The marketing technology industry has never been more competitive, had more choices or been more vital to the overall success of marketing. This became abundantly clear at last week’s MarTech Conference in San Francisco.
Consider these numbers:
Scott Brinker unveiled his marketing technology “supergraphic,” which grew 87% in the past year and now includes more than 3,500 martech companies.
There are more than 150 martech vendors each in key areas of the marketing stack, such as sales automation (220), social media (186), display/programmatic advertising (180), content (160), and mobile (156).
The marketing technology stack has gotten more complicated, especially for larger businesses. Enterprise marketing teams are leveraging 60 to 80 different marketing technologies.
It got me thinking, as the marketing technology landscape grows, shifts and changes, what does that mean for marketers — both B2C and B2B — trying to keep up with it all? Have we reached the martech saturation point? Will there be consolidation within the space? Where are there missing pieces and challenges? And ultimately, what’s the next big thing for marketing technology?
Martech vendors have a lot hanging in the balance when it comes to the future of the industry and I had some great conversations with the marketers in the MarTech exhibit hall on these very issues. From my perspective, three trends emerged from these conversations: simplification, customer journey and integration.
One of the things I heard over and over was marketers’ habit of pursuing “the new shiny object.” As new technologies have become available, marketing departments have invested in solutions in a piecemeal fashion, instead of considering how a solution fit into an overall strategy.
Marketers can’t really be blamed for losing track of the big picture. There was a time not that long ago when Excel was the primary technology marketing had to analyze its efforts. With thousands of tools now at marketing’s disposal, organizations face real challenges in not only defining an end-to-end customer journey, but also finding the right tools to measure its effectiveness.
In some ways, the marketing technology space is a reflection of the shifting sands of marketing in general. There is less talk these days about the traditional sales funnel and more discussion about the customer journey and customer experience. Visibility into the end-to-end customer experience from first touch to purchase to advocacy is not something marketers dream about; it’s a necessity.
“Marketing is increasingly starting to own the customer experience,” said Anne Murphy, Content Marketing Manager for Kapost. “It’s falling on marketing to craft the buyer journey and the customer journey so technology needs to catch up with those expectations.”
The challenge for marketers right now is aligning their martech stacks with their strategic priorities and then finding the right technology and people to execute. Organizational structures within marketing departments are adjusting to reflect this new way of thinking.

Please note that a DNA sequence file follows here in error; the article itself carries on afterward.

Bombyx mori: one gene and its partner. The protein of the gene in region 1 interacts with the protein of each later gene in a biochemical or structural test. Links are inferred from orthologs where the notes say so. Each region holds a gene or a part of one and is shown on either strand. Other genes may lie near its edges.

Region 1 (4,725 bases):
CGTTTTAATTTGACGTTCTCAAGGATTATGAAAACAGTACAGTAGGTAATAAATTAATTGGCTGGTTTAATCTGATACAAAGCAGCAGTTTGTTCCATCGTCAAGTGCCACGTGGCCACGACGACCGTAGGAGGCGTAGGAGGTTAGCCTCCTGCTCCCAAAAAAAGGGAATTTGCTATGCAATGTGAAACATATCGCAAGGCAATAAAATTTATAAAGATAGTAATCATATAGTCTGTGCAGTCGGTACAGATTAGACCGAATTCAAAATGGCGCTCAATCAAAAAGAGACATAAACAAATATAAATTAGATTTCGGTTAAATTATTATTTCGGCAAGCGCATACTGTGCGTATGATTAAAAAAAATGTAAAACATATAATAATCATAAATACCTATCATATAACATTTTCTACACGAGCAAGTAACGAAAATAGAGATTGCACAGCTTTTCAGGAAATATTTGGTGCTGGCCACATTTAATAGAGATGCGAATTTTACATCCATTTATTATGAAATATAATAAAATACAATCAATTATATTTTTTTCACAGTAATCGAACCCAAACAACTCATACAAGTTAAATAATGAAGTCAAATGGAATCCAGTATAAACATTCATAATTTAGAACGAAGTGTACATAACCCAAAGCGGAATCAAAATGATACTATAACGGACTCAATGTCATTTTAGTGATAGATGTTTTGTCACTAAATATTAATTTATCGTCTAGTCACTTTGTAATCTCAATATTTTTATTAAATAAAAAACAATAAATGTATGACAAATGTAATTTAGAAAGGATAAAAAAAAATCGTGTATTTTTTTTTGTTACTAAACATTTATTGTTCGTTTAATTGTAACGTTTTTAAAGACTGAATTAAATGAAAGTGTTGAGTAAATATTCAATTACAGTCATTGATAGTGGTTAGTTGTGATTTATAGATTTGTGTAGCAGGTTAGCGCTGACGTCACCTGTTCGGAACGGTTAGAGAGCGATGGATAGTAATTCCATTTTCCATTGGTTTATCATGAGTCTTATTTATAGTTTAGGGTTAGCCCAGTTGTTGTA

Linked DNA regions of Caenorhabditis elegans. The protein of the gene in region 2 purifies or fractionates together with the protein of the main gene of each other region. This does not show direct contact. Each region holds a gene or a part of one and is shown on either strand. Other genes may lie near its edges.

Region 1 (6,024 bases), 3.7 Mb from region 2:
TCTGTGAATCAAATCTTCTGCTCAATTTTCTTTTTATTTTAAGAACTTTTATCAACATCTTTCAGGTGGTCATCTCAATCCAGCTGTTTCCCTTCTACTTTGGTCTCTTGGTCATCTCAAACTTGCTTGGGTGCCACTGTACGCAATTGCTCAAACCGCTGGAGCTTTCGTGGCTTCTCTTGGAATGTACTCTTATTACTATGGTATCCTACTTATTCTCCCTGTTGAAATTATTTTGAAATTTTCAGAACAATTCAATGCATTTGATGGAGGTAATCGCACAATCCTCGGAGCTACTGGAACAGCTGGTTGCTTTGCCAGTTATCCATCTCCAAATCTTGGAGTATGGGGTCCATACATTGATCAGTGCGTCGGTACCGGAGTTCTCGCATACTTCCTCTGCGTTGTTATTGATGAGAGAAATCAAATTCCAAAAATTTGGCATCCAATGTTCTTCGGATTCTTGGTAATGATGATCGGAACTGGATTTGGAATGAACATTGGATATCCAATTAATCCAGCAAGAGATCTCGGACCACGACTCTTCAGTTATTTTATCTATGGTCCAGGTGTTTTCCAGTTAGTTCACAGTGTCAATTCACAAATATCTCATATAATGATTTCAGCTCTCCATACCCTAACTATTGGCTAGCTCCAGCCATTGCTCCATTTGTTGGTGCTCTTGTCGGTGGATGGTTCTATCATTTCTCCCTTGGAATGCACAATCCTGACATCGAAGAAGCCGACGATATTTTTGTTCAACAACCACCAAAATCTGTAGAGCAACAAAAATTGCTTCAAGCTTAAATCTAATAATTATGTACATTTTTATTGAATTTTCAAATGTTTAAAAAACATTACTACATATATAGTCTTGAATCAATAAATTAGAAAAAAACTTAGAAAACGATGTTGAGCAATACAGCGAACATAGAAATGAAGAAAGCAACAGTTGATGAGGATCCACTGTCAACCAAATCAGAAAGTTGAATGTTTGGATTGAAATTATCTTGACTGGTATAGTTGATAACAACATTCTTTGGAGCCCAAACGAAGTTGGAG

“We are seeing the introduction of new functions like marketing operations and marketing technologists; specialist digital marketing roles; customer acquisition and retention marketing; and stronger, cooperative alliances between marketing and IT,” said Sheryl Schultz, Co-founder and COO of CabinetM.
These specialized positions will play a key role in the future of marketing technology. One of the problems to date with martech is the lack of central oversight and vetting of technology before purchase, which only serves to highlight the need for increased communication between marketing and IT. As marketing and its related technology embeds itself in the full customer journey, a cooperative relationship across departments is essential.
Marketing technologies are available to offer insights into every piece of the customer journey, but integrating them to give marketers a full picture of their customer and the effectiveness of their marketing tactics is where martech is headed.
“As we move forward, marketers are going to adopt fewer systems that can accomplish more, and have the flexibility to link to other platforms within their technology stack,” noted Scott Vaughan, CMO of Integrate, adding technology should support an agile, creative and collaborative process. “Through technology, marketers can accomplish multiple tasks and gain a wide breadth of insight from one place, and ultimately improve the customer experience.”
Much like how marketing and IT need to work together, diverse technologies across the marketing stacks need to be built with integrations in mind. While working with dozens of vendors and technologies may work for large marketing departments, it’s not going to work for the majority of businesses. The ability for marketing technology to surface insights, rather than pages upon pages of data is a crucial part of its future.
As marketers, we have to remember that having the most sophisticated marketing stack is not the end goal. The end goal is providing a superior experience to customers that ultimately translates to sales, retention and customer advocates.
Nancy White is a member of the content marketing team for KoMarketing, a B2B online marketing firm based in Boston, Mass. A former journalist, Nancy brings eight years of writing and editing experience to the role.